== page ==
If you’ve finished a draft of a book and want to send it out, or self-publish, but you’re not sure it’s ready – or you know it’s not ready but can’t see what it needs – you start looking around for someone like me.
I offer creative, in-depth story analysis, with suggestions based on the intent of the manuscript and on your strengths; support and advice on how to improve your writing in general and how to deal with all the problems of being a writer; and copyediting. I can do all of these or just one.
Some writers need only a polish and a few minor fixes, others a thorough analysis and step-by-step suggestions for a complete rewrite. Most writers are closer to the second than the first—including many writers accepted by publishing houses. Publishers will take books that they know need a major overhaul, which their editors will assist with, but more often they don’t want to bother with something that isn’t close to perfect. Agents are, if anything, more demanding, and are very likely to tell you what’s wrong with your book in terms so vague that you have no idea what they mean, much less how to fix it. You can spend a lot of time trying to please an agent who may not know herself why she sort of likes your book and sort of doesn’t.
Criticism can sometimes be hard to hear. Support and kindness are necessary for most of us to benefit from it. I don’t just want to tell you what’s wrong; I want to tell you in a way that makes you excited about your work. “It could be a lot better,” is true of all our efforts. But how satisfying it is to build on your strengths, how interesting to wield new tools and tricks, how necessary to see your book from a different perspective (and not that of a relative or close friend).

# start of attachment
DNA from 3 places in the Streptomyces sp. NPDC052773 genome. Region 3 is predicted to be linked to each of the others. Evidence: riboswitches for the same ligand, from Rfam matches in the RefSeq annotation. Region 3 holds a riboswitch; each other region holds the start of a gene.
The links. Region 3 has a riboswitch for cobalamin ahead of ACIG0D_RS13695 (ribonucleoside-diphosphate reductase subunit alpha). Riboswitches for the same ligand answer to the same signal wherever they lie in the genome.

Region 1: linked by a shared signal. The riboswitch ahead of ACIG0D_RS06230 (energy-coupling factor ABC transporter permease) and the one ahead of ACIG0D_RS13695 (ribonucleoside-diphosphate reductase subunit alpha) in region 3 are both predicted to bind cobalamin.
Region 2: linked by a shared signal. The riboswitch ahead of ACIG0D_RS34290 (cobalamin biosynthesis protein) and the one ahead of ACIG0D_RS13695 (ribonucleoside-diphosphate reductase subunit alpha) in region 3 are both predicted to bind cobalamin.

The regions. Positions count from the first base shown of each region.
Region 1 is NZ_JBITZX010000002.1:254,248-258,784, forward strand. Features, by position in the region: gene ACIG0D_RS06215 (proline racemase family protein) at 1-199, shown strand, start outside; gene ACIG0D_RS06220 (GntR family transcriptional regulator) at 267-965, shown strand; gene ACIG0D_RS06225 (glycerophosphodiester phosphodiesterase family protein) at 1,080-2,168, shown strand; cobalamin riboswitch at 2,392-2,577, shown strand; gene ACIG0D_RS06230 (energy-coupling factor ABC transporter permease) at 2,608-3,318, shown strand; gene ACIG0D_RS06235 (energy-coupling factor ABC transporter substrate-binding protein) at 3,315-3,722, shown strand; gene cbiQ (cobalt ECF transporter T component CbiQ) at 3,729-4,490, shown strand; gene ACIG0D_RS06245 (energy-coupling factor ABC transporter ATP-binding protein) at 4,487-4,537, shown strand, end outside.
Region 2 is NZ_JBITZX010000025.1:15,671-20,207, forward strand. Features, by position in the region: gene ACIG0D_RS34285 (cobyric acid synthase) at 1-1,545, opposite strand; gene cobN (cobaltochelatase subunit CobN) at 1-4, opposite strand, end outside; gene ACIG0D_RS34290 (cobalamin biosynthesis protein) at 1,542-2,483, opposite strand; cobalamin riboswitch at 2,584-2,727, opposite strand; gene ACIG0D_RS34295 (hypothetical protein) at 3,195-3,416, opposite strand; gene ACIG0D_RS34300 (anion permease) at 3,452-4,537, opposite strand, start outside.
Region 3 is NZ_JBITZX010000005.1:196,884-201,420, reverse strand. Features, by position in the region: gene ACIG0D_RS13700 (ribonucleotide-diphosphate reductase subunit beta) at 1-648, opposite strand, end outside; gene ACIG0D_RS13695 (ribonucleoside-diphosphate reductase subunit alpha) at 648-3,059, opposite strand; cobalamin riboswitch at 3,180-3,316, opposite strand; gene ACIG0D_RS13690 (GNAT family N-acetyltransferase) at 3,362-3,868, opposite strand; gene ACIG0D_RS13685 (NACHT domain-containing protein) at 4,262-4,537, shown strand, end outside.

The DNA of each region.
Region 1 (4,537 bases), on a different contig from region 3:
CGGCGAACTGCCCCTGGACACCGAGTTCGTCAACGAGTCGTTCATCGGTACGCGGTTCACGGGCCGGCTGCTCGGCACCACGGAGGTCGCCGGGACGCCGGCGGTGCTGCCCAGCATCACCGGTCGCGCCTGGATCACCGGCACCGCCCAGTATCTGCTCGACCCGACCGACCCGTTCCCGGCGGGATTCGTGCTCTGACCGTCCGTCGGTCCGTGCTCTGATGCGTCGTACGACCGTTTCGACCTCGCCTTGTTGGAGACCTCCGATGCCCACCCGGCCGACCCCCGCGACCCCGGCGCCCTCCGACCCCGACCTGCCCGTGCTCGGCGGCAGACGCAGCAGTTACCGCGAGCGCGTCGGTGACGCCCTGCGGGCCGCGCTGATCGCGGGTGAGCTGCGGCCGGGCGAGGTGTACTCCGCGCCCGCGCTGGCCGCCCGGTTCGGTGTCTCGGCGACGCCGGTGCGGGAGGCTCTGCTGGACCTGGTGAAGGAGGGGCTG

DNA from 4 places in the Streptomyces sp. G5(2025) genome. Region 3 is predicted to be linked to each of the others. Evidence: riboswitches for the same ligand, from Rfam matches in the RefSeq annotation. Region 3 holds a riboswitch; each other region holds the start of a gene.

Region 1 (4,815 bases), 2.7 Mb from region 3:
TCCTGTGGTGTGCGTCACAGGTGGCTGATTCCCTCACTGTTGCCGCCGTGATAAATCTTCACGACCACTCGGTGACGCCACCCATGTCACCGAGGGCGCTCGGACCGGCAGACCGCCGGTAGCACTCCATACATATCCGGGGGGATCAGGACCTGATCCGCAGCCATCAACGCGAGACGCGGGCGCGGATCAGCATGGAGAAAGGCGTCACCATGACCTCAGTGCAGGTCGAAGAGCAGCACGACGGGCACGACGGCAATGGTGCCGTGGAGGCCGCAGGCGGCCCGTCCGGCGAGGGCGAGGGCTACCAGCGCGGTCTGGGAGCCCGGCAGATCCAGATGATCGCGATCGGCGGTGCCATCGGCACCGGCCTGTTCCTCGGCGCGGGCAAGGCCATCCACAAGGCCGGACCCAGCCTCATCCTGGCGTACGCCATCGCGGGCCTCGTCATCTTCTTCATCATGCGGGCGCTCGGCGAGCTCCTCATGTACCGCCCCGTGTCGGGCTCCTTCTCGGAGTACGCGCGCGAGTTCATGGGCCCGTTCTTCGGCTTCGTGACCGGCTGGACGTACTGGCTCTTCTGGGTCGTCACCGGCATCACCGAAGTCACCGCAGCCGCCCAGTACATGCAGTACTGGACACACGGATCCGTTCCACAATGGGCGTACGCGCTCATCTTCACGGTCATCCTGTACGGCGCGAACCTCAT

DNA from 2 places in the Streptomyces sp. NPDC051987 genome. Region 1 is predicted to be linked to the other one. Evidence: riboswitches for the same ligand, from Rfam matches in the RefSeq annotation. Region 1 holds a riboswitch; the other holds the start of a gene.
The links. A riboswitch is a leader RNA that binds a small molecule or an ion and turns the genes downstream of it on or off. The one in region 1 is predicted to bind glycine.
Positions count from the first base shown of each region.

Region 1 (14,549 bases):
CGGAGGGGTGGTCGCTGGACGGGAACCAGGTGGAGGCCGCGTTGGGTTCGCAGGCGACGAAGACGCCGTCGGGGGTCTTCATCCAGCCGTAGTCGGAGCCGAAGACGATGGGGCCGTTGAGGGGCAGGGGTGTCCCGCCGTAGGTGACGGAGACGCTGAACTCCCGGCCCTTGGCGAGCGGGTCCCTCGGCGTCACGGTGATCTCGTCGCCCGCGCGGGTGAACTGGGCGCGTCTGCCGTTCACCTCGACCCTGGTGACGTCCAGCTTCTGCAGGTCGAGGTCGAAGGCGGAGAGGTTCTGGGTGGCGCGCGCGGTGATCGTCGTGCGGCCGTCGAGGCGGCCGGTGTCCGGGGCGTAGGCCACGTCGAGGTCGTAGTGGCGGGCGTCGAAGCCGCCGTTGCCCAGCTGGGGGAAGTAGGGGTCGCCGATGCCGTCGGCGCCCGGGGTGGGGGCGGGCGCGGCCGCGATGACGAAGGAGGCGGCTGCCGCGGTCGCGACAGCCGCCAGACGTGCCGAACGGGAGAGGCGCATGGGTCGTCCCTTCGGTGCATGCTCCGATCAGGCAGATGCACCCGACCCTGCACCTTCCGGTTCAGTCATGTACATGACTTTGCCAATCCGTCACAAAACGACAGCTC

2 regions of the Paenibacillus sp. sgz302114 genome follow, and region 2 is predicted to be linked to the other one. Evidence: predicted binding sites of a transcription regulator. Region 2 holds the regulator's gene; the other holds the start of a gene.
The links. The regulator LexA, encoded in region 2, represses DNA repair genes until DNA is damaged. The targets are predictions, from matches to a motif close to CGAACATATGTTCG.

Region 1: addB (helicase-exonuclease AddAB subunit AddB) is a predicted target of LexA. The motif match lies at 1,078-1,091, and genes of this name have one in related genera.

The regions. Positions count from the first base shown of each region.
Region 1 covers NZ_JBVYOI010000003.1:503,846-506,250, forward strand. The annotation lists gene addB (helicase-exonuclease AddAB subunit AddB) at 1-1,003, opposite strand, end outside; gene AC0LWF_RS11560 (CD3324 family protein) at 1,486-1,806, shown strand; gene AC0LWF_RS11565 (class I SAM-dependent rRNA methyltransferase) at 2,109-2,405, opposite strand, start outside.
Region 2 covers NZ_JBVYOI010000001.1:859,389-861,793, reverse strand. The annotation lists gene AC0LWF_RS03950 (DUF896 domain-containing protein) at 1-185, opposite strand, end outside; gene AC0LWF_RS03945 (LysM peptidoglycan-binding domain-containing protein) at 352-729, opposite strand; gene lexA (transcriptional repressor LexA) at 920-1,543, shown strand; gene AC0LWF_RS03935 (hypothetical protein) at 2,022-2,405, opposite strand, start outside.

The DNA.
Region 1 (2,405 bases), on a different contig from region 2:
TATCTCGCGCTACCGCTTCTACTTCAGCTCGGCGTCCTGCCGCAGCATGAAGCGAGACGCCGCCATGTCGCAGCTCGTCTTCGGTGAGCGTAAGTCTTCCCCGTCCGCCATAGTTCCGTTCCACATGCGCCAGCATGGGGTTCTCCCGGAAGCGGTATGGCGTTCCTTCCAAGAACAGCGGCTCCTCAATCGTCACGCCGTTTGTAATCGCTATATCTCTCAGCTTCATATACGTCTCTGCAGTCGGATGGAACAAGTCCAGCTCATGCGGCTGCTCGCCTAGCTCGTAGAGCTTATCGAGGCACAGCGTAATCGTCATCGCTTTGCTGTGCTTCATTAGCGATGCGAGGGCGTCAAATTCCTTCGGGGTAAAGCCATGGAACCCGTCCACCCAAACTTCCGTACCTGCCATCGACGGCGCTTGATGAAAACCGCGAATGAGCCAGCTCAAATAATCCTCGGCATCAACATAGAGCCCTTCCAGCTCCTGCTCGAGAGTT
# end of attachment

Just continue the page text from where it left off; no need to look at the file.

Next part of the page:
I pinpoint where the weaknesses are, where the story loses steam or becomes implausible, note if it’s stuffed full of characters and scenes that don’t belong, or if it’s as yet only a sketch, with the important parts missing. Any decent editor can do that. How to fix what’s wrong is a trickier task, and in this area my 30-year experience of writing fiction is very helpful. I’ve faced most of the problems you’re facing. I’ve worked out how to make things happen without absurd coincidence, how and when to summarize, how to weave information into a moving story.
What usually happens with a client is that he incorporates some of my ideas, and others work to spark his imagination. He listens to my six ways to get around x-y-z, takes a few days or weeks to think about it, and then comes up with a solution I wouldn’t have dreamed of, one that takes the novel where it secretly wanted to go. Having someone tell you all the ways your story could be told often clarifies how you want it to be told; at its best a conversation with a careful reader/editor enlarges your understanding of what’s possible in writing, and what’s particularly exciting to you.